2 Kings 3:22
And they rose up early in the morning, and the sun shone upon the water, and the Moabites saw the water on the other side as red as blood:
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EXPOSITORY (ENGLISH BIBLE)
(22) They rose up early.—The Moabite camp on the frontier mountains.

And the sun shone upon the water.—A parenthesis (now the sun had risen upon the water). The red sunrise tinged the water with the same colour.

On the other side.Min-nèged, “opposite,” “over against them” (2Kings 2:7; 2Kings 2:15). The sun rose behind the Moabites.

Red.—’Adōm. There may be an allusion to the red earth of the locality (Edom), which would further redden the water.

2 Kings 3:22-23. The sun shone upon the water, &c. — They stood in such a situation, when they looked at the water, that those rays of the sun which gave a red colour, were reflected from the water to their eyes; or the light of the morning sun shining upon the water, through the vapours that arose from the earth, gave it a reddish appearance; so that they imagined it to be blood, which they were the more inclined to suppose, because they knew very well there was no water there before. And they said — The kings are surely slain, &c. — As they concluded what they saw could be nothing but blood, so they could not conceive it could be any other blood than that of the army of the three kings, who they thought had fallen out among themselves, vexed at the straits into which they had brought one another. Now therefore, Moab, to the spoil — Easily believing what they wished, they imagined they had nothing to do but to go and take the spoil, having no need to fight at all. Therefore they sent no scouts, but marched thither with their whole army, and that in great disorder: wherein, also, there was a divine hand, strengthening them in their mistakes, and hardening them to their destruction.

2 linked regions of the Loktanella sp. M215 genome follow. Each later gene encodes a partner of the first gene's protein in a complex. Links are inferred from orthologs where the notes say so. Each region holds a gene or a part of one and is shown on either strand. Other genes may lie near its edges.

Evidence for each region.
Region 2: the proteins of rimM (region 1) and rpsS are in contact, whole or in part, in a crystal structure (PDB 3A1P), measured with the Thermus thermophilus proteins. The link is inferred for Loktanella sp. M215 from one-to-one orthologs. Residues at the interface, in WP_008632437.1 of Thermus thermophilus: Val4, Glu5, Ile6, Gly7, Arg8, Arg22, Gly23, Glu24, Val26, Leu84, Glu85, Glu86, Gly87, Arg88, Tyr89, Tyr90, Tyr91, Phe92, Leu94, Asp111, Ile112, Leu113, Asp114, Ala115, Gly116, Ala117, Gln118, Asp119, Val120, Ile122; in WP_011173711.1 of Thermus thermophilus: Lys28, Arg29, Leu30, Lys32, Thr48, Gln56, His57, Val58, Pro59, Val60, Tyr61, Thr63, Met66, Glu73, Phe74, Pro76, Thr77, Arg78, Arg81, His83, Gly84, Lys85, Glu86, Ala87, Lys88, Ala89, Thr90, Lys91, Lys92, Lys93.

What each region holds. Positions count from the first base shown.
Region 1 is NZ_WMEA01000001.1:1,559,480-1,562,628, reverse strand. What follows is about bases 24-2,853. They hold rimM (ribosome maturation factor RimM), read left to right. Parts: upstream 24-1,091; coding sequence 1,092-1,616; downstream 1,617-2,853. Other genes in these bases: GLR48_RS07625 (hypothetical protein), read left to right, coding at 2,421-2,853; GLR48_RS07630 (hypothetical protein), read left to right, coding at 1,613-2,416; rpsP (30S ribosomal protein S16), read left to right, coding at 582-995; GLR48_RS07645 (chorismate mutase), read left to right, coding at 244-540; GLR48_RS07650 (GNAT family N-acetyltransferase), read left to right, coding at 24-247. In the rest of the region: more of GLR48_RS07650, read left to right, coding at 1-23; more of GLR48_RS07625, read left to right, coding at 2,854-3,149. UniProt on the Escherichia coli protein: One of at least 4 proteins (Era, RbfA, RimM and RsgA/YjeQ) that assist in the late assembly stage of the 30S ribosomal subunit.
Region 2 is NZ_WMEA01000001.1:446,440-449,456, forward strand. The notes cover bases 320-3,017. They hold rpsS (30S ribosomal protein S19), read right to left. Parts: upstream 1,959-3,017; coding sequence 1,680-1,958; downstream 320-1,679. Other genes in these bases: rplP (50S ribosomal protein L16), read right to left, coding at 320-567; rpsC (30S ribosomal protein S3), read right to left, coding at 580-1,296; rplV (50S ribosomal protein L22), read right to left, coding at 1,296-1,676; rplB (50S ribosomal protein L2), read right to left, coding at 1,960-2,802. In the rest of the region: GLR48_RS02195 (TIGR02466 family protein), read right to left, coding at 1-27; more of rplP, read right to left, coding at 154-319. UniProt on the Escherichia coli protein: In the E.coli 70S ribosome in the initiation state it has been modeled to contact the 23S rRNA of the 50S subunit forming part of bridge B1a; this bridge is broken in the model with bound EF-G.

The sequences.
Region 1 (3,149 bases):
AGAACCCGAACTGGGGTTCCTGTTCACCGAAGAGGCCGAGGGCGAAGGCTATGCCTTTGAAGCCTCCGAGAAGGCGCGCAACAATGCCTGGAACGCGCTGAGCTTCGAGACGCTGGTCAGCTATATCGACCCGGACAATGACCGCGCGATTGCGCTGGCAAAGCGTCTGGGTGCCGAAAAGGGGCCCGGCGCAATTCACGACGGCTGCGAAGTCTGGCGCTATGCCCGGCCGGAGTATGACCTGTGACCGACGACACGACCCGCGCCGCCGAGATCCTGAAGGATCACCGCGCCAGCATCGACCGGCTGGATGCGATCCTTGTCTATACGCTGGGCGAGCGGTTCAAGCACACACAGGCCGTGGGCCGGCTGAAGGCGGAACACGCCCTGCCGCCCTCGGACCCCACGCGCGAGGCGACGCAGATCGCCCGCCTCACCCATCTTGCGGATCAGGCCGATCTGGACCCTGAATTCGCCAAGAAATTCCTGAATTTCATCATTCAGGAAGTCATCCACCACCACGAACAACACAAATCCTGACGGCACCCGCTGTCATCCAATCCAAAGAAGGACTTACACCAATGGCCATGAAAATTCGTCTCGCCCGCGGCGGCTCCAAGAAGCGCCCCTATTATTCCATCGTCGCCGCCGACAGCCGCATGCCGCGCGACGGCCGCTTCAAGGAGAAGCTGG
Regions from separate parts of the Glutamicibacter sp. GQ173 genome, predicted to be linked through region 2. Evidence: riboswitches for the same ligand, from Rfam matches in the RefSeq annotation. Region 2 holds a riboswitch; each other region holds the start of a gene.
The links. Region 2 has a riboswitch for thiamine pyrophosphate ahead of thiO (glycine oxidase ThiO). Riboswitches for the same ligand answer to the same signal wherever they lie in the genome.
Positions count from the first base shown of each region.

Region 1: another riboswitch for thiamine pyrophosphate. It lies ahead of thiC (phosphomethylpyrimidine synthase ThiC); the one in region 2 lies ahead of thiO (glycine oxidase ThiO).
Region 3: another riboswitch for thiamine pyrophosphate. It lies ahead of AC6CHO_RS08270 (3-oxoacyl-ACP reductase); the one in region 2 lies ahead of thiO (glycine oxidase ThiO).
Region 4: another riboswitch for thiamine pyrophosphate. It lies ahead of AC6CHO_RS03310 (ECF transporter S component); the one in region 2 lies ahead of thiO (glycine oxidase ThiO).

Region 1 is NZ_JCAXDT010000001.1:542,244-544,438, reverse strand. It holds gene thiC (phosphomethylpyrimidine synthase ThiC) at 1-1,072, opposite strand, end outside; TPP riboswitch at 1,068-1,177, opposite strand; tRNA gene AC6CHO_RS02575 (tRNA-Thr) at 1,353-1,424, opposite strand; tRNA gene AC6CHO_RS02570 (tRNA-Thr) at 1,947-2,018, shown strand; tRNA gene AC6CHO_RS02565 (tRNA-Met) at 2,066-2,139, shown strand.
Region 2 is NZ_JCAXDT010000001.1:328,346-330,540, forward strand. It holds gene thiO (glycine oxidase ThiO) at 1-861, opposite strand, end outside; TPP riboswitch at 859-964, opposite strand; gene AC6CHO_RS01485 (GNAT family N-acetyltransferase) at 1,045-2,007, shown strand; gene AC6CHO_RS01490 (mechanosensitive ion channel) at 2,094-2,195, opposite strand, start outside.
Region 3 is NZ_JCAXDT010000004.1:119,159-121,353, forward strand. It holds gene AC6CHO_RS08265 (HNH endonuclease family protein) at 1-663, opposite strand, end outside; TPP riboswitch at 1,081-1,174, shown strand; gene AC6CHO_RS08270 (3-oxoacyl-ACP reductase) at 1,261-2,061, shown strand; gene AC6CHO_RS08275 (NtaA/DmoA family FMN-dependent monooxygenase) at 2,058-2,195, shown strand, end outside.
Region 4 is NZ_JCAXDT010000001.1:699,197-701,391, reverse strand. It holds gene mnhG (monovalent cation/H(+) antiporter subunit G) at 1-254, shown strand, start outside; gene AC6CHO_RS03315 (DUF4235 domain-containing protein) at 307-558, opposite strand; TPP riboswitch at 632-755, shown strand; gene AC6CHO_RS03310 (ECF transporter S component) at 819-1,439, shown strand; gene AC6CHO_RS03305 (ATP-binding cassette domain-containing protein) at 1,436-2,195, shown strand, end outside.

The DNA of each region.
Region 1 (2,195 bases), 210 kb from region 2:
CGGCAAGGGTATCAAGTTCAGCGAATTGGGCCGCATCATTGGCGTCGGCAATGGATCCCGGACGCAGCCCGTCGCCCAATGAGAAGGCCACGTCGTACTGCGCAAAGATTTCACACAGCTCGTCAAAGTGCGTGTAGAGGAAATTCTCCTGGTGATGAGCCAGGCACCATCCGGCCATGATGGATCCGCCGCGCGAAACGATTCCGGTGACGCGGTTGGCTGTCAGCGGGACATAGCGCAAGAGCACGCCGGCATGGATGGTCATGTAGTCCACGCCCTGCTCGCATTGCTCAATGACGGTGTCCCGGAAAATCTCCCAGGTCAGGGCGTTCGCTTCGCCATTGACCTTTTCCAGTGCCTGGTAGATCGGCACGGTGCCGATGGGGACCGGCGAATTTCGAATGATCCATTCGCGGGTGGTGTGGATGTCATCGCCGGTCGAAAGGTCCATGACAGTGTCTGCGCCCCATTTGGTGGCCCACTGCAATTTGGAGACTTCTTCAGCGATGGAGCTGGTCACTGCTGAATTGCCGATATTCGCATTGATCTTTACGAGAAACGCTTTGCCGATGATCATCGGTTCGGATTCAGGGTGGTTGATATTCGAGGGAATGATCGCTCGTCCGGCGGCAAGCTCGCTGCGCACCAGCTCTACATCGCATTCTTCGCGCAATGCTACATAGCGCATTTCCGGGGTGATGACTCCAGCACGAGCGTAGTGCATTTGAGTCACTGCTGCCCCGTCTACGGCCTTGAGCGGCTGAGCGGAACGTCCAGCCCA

3:20-27 It is a blessing to be favoured with the company of those who have power with God, and can prevail by their prayers. A kingdom may be upheld and prosper, in consequence of the fervent prayers of those who are dear to God. May we place our highest regard upon such as are most precious in his account. When sinners are saying Peace, peace, destruction comes upon them: despair will follow their mad presumption. In Satan's service and at his suggestion, such horrid deeds have been done, as cause the natural feelings of the heart to shudder; like the king of Moab's sacrificing his son. It is well not to urge the worst of men to extremities; we should rather leave them to the judgment of God.And stood in the border - On the north side of the wady, ready to defend their territory. 20-24. when the meat offering was offered—that is, at the time of the morning sacrifice, accompanied, doubtless, with solemn prayers; and these led, it may be, by Elisha on this occasion, as on a similar one by Elijah (1Ki 18:36).